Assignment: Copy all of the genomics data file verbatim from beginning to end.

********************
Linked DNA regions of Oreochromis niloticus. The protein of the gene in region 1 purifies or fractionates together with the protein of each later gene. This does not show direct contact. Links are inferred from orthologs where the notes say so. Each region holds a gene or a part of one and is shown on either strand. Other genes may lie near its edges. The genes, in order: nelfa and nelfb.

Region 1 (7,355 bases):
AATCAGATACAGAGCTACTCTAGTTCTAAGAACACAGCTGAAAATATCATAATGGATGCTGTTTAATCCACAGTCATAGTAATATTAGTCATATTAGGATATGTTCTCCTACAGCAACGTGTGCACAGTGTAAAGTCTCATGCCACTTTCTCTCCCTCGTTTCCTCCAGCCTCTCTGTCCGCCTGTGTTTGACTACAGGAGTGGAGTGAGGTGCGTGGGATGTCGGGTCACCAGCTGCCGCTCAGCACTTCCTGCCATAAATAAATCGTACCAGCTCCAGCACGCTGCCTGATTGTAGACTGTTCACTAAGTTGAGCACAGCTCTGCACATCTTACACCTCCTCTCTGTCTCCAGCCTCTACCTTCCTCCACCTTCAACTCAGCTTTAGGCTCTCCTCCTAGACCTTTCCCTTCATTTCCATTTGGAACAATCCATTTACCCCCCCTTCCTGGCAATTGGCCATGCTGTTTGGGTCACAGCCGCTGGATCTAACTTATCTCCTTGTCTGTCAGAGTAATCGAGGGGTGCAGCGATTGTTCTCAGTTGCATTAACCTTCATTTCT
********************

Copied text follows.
Linked DNA regions of Oreochromis niloticus. The protein of the gene in region 1 purifies or fractionates together with the protein of each later gene. This does not show direct contact. Links are inferred from orthologs where the notes say so. Each region holds a gene or a part of one and is shown on either strand. Other genes may lie near its edges. The genes, in order: nelfa and nelfb.

Region 1 (7,355 bases):
AATCAGATACAGAGCTACTCTAGTTCTAAGAACACAGCTGAAAATATCATAATGGATGCTGTTTAATCCACAGTCATAGTAATATTAGTCATATTAGGATATGTTCTCCTACAGCAACGTGTGCACAGTGTAAAGTCTCATGCCACTTTCTCTCCCTCGTTTCCTCCAGCCTCTCTGTCCGCCTGTGTTTGACTACAGGAGTGGAGTGAGGTGCGTGGGATGTCGGGTCACCAGCTGCCGCTCAGCACTTCCTGCCATAAATAAATCGTACCAGCTCCAGCACGCTGCCTGATTGTAGACTGTTCACTAAGTTGAGCACAGCTCTGCACATCTTACACCTCCTCTCTGTCTCCAGCCTCTACCTTCCTCCACCTTCAACTCAGCTTTAGGCTCTCCTCCTAGACCTTTCCCTTCATTTCCATTTGGAACAATCCATTTACCCCCCCTTCCTGGCAATTGGCCATGCTGTTTGGGTCACAGCCGCTGGATCTAACTTATCTCCTTGTCTGTCAGAGTAATCGAGGGGTGCAGCGATTGTTCTCAGTTGCATTAACCTTCATTTCT